Say it aint so--- Teres quality question

As a preface-- I have been a lurker here at Audiogon for a number of years, but have never posted.

Yesterday a review of the Teres 200 series table was posted at Audioasylum. I am extremely concerned about what was stated.

I have always read fantastic things about the Teres, but this reviewer seemed to consider some issues with regard to quality-- ie:

"Some minor issues...the wood platter is not 100% true on the horizontal surfaces...a very slight rise...I suspect this is the nature of machining wood?" as well as "Product Weakness: Platter slightly off true"

I plan on joining the Teres family -- but have developed some reluctance after reading this.

Perhaps some of the members here with first hand experience will be able to put my concern at ease with regard to the reviewers statement.

Here is a reference to the post:

Review by Angus Black III on January 06, 2004 at 10:35:32

Thank you, and a special thanks to TWL for the always informative reading.


Truly an educational thread. Thanks, all!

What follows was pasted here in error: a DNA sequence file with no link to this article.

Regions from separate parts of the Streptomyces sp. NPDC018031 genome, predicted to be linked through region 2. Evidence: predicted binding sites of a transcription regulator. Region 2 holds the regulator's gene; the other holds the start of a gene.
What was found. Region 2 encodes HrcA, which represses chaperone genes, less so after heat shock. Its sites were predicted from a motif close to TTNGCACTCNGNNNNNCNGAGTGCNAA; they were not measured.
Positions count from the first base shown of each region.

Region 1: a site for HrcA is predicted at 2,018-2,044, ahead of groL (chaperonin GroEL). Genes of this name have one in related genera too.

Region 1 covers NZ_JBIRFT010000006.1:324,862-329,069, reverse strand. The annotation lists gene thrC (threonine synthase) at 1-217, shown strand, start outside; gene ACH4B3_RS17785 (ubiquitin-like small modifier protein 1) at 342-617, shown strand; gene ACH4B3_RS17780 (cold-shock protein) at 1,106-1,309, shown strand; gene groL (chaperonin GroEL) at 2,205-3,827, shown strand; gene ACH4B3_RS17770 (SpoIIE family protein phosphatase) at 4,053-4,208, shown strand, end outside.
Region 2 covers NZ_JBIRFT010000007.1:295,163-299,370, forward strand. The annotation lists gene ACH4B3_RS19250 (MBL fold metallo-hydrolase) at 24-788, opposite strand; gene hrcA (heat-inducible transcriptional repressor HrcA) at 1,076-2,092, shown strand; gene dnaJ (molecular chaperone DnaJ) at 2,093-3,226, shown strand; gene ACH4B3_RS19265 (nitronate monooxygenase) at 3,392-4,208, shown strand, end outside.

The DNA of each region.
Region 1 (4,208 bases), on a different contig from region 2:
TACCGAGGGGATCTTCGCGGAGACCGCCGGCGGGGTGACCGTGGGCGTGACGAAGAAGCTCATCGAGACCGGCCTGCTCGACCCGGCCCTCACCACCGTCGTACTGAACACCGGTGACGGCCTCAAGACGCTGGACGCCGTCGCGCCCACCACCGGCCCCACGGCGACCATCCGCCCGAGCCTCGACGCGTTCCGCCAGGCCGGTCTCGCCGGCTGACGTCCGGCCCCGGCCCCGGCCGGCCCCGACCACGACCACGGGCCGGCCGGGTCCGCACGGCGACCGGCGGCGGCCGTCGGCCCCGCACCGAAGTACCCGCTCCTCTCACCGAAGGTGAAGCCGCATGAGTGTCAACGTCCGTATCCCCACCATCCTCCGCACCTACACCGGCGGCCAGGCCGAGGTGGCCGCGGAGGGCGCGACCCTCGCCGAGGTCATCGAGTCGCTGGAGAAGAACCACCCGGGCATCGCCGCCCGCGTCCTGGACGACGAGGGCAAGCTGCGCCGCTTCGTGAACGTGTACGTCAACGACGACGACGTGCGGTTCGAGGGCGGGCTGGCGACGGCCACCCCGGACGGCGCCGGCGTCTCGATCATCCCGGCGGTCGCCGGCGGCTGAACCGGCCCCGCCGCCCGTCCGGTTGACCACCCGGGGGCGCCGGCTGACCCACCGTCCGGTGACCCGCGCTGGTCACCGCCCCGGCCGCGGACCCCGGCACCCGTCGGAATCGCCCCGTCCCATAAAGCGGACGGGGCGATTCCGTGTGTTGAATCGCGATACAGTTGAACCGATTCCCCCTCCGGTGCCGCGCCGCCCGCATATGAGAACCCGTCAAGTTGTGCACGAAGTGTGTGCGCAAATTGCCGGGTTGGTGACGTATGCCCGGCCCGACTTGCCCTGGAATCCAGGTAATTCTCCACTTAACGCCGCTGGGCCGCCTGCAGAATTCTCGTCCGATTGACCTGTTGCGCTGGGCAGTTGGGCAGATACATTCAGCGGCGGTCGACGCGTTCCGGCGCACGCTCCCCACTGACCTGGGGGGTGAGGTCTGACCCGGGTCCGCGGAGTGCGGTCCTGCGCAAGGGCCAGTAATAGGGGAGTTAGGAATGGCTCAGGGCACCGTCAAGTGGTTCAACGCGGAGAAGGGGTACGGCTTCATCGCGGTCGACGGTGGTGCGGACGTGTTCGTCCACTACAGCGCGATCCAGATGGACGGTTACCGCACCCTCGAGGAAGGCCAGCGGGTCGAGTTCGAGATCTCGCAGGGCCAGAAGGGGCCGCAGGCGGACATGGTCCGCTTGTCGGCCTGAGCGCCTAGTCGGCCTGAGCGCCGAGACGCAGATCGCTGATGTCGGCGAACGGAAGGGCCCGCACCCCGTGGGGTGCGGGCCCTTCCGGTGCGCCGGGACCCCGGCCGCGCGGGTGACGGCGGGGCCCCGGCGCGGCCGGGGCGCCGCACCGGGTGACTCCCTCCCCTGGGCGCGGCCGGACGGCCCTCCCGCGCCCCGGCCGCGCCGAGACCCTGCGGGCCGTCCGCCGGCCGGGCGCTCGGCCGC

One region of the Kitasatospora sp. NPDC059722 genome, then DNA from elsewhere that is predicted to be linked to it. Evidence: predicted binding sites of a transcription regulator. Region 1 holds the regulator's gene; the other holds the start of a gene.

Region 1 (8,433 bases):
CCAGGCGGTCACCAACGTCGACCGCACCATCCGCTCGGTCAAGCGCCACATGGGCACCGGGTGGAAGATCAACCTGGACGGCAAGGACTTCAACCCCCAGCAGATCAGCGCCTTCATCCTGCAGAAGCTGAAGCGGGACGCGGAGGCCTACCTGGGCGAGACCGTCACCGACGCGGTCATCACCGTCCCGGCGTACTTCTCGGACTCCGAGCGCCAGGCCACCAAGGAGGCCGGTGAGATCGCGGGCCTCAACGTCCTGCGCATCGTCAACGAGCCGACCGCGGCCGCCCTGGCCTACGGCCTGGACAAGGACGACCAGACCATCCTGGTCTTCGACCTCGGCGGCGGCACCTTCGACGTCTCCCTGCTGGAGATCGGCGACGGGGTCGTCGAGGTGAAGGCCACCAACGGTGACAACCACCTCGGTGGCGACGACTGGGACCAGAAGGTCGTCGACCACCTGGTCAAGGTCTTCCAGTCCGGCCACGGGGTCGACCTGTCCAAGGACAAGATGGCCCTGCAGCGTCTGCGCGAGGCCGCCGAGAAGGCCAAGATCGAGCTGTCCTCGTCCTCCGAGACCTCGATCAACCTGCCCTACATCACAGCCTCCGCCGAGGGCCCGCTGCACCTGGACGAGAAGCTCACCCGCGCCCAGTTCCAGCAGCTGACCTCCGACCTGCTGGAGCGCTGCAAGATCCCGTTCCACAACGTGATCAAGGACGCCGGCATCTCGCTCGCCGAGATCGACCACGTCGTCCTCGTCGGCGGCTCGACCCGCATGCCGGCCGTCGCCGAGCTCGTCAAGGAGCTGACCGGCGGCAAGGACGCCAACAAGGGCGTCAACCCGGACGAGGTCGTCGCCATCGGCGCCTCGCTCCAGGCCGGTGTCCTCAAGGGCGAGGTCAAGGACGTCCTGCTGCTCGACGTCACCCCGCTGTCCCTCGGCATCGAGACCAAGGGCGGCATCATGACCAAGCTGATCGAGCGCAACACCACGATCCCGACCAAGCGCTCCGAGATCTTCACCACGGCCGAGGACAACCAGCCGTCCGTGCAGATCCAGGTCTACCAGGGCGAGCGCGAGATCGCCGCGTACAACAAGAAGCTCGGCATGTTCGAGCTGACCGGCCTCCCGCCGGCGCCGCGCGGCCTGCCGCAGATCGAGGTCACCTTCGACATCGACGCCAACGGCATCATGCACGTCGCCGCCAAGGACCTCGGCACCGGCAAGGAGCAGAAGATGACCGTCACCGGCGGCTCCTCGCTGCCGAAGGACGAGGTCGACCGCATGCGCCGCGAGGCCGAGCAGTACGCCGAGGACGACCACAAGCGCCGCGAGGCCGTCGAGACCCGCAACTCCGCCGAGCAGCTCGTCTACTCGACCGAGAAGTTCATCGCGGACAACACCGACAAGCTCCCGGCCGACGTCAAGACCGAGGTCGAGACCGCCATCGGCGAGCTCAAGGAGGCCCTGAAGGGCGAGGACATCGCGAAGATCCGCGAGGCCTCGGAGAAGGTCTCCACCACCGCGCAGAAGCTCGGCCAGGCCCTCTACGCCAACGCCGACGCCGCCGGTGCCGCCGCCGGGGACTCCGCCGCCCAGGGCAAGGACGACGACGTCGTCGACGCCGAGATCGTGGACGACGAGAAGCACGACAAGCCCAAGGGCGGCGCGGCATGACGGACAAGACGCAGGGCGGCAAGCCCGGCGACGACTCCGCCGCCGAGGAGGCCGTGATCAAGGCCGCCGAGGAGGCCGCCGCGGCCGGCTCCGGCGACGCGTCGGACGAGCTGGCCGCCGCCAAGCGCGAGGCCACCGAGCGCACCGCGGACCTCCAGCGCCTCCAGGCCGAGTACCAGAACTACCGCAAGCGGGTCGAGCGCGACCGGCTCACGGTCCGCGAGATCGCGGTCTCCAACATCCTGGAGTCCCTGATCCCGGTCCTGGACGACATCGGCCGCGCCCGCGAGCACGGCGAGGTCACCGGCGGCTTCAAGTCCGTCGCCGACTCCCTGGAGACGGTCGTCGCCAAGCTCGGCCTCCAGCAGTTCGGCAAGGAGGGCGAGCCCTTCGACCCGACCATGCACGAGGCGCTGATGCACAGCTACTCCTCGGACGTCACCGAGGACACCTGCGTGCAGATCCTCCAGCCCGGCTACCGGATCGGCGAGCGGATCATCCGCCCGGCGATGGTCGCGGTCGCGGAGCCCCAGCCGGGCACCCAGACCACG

Conclusion: Teres is not perfect. Maybe going forward, Chris will now measure and make sure his tables are more uniformly made.

Enjoying my lurk immensely. If it's any consolation, Psychic and I are getting info from someone in a position to know that the platters of our beloved SL1200's (of which the platter is my least-beloved part, for its resonance) have lately begun arriving in a 'non-flat' condition (yeah, they don't cost what audiophile TT's do, and also use a compliant damping mat, but our sort always likes to brag on the 70's-era Nipponese mass-market quality angle :-) Well, I got inspired by Patrick and went down and took a 7" aluminum architectural scale to mine ('83 vintage), and you know what? Approx. 1/64" uniform deviation. I think it's dished, and I think they knew what they were doing.

Jphii: I've got all kinds of radical ideas for a TT design - just don't know how to implement any of them or how well they'd work. Send me a million bucks and I'll be happy to share. ;^)

FWIW: Personally, I don't really see *slight* deviations from perfect platter flatness as ever presenting an audible problem, and if a wood platter sounded best, I wouldn't be scared to get it. IMO though, if one isn't clamping and using a mat anyway, the deviations inherent in the record will make this whole question nothing more than an academic point of aesthetics. (Sorry Focusedfx, but that's based on absolutely no personal Teres experience whatsoever, which will be my reason for making like Tom and receding back into the 'woodwork' now...)